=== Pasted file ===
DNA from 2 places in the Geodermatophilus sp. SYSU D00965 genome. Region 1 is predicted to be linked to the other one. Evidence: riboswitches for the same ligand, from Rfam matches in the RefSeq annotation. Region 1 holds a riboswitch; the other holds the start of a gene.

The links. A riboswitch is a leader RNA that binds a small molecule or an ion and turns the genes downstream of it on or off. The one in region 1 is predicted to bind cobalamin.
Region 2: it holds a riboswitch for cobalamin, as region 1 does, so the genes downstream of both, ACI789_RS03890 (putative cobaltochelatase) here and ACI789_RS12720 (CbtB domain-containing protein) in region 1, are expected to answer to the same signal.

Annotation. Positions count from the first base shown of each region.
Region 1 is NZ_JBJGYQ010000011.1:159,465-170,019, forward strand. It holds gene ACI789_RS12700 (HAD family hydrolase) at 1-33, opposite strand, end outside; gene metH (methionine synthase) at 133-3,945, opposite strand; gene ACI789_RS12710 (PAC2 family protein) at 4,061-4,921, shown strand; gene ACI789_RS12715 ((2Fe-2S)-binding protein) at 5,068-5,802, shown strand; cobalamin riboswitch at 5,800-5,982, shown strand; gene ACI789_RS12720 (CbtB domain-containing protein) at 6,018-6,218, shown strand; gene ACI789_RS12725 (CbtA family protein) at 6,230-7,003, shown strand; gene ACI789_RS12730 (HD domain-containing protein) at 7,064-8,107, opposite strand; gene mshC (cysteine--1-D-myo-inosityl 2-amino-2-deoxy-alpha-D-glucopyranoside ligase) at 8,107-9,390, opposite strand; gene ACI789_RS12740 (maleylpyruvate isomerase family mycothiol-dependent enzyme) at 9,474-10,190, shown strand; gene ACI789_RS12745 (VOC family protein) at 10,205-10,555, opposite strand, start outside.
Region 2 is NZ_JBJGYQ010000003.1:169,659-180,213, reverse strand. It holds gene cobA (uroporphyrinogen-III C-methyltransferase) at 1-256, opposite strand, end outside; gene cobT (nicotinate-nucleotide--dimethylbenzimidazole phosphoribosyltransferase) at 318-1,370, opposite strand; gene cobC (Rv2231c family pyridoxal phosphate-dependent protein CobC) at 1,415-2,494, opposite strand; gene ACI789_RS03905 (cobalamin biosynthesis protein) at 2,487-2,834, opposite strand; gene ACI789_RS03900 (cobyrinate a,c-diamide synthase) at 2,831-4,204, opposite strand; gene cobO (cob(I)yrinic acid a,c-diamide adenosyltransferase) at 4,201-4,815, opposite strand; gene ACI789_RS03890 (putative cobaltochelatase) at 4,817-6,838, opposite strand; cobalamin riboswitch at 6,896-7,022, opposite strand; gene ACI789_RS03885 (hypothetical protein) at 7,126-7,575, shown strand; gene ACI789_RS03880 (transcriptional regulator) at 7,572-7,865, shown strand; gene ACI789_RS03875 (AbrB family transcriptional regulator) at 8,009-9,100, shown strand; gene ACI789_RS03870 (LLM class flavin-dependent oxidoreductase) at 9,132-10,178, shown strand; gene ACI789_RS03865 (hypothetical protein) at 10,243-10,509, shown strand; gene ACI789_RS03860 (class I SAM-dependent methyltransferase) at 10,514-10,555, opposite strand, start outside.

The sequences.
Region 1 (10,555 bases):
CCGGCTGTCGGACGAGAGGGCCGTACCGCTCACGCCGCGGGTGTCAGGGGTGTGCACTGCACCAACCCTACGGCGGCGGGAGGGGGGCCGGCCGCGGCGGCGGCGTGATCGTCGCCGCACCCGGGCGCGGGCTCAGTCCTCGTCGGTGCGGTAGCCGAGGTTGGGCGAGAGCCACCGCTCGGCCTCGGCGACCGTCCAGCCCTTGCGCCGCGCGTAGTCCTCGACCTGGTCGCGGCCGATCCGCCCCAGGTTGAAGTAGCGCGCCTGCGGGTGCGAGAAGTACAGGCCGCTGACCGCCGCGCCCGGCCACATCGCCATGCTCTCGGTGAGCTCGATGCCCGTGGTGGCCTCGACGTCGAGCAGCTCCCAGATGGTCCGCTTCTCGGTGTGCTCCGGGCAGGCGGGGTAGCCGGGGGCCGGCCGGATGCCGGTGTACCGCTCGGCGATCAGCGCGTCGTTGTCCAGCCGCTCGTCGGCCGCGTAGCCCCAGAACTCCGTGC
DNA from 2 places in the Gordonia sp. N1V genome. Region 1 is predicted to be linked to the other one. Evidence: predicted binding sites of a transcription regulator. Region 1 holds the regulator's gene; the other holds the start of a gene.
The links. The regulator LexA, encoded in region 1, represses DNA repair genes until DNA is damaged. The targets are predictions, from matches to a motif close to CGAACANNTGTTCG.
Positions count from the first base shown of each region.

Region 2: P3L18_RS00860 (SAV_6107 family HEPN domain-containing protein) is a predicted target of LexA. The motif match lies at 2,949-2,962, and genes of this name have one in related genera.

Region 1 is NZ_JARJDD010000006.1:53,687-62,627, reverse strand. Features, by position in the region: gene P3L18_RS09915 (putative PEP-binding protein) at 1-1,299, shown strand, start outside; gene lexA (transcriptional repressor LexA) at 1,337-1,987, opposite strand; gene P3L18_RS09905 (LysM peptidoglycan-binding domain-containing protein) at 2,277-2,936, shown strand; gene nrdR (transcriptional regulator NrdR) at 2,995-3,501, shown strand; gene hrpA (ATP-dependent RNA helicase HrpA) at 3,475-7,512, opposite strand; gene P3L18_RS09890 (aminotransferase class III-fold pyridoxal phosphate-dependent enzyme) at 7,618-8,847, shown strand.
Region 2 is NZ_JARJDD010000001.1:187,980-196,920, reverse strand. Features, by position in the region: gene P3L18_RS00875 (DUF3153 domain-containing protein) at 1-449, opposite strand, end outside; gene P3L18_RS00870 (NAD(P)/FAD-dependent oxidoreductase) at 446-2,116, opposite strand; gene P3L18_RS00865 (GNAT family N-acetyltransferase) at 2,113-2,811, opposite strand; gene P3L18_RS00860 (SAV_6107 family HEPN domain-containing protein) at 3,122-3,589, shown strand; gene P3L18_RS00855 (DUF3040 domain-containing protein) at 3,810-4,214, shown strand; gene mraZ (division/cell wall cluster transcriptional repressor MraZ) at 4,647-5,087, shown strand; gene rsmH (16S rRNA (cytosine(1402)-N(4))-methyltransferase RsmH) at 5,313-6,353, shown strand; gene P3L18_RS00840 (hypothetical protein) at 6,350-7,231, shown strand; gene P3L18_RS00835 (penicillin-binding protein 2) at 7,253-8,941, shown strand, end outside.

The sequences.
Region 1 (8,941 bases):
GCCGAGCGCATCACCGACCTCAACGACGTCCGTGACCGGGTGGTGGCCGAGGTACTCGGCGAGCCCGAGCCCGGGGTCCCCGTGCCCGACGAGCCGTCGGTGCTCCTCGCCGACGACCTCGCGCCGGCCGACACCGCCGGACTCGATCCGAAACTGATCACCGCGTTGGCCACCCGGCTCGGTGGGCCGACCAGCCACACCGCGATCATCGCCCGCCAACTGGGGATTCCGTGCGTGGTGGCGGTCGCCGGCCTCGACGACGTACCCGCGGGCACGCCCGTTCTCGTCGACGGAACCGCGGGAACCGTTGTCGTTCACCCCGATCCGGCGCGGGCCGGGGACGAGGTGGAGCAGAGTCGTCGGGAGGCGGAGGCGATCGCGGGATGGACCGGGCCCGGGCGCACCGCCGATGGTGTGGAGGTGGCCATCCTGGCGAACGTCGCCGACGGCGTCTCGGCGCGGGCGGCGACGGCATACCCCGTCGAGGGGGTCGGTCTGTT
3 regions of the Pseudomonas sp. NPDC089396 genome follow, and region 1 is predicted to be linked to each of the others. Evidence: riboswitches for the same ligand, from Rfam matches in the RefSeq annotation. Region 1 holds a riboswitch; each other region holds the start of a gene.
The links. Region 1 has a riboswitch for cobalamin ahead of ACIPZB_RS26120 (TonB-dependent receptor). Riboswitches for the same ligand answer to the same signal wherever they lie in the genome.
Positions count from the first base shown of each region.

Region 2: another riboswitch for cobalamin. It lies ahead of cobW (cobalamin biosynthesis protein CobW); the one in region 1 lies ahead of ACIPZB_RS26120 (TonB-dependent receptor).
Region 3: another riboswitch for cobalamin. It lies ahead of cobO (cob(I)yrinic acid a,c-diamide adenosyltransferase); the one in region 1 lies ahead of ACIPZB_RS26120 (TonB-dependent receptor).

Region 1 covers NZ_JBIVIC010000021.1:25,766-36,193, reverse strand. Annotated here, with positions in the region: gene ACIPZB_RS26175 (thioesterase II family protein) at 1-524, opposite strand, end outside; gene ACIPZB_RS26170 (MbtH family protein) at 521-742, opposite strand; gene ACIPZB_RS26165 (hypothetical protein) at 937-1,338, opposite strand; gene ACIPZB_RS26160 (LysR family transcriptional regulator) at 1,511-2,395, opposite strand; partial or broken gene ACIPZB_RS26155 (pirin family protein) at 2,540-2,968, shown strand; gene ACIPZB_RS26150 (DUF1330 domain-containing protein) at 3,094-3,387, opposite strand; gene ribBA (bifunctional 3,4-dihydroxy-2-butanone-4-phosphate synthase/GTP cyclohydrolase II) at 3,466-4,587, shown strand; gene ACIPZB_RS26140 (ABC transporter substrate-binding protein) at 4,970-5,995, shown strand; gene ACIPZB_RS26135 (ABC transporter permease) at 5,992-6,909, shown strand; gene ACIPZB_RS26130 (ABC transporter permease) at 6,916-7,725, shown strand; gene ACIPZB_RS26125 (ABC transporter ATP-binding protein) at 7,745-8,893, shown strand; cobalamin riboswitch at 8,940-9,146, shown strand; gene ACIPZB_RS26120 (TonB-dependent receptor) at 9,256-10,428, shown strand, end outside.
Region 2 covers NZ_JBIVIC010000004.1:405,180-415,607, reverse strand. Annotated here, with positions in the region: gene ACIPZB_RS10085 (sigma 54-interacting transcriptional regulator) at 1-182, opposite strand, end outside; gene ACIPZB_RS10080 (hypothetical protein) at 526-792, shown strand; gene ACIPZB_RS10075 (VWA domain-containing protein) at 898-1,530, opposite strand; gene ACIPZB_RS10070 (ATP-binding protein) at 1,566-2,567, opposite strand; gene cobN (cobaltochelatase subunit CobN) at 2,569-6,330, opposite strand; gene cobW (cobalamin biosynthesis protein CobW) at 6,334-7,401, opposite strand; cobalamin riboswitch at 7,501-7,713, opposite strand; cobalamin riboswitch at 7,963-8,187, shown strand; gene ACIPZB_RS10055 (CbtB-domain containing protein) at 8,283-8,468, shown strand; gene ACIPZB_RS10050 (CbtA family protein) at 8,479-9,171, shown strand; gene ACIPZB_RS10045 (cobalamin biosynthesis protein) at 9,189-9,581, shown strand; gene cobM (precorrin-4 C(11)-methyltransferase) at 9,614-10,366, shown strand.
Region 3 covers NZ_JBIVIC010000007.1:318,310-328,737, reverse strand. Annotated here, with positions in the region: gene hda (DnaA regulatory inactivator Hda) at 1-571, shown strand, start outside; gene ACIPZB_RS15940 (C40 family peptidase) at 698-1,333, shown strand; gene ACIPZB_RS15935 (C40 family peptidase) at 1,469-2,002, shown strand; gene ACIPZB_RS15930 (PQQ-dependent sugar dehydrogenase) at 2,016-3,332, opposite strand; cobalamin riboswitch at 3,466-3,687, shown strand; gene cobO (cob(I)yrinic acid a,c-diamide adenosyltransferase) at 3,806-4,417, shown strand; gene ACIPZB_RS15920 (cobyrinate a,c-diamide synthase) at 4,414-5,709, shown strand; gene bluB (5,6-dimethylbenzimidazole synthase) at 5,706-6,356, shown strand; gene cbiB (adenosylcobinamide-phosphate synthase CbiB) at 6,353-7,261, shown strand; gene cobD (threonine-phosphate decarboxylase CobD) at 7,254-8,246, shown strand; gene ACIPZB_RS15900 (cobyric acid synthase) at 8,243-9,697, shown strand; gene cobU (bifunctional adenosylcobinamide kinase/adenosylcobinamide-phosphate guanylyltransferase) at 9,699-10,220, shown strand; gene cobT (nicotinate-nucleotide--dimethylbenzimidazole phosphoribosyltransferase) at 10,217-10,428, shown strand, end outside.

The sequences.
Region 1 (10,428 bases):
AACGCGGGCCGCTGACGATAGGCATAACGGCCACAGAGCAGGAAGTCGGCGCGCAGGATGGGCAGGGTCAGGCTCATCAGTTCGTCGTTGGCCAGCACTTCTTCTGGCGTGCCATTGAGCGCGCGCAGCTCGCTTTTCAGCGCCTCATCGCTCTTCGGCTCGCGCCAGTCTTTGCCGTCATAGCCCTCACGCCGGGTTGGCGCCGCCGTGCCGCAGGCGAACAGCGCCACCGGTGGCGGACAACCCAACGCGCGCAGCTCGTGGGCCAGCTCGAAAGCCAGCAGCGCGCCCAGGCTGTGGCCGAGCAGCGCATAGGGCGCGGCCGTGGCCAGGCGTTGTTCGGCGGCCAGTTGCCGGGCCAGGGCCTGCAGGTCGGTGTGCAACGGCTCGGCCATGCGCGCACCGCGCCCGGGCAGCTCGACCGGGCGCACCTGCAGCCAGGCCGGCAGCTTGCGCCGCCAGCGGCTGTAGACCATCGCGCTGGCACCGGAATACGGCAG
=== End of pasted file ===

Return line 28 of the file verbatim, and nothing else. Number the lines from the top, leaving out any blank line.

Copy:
Region 1 (10,428 bases):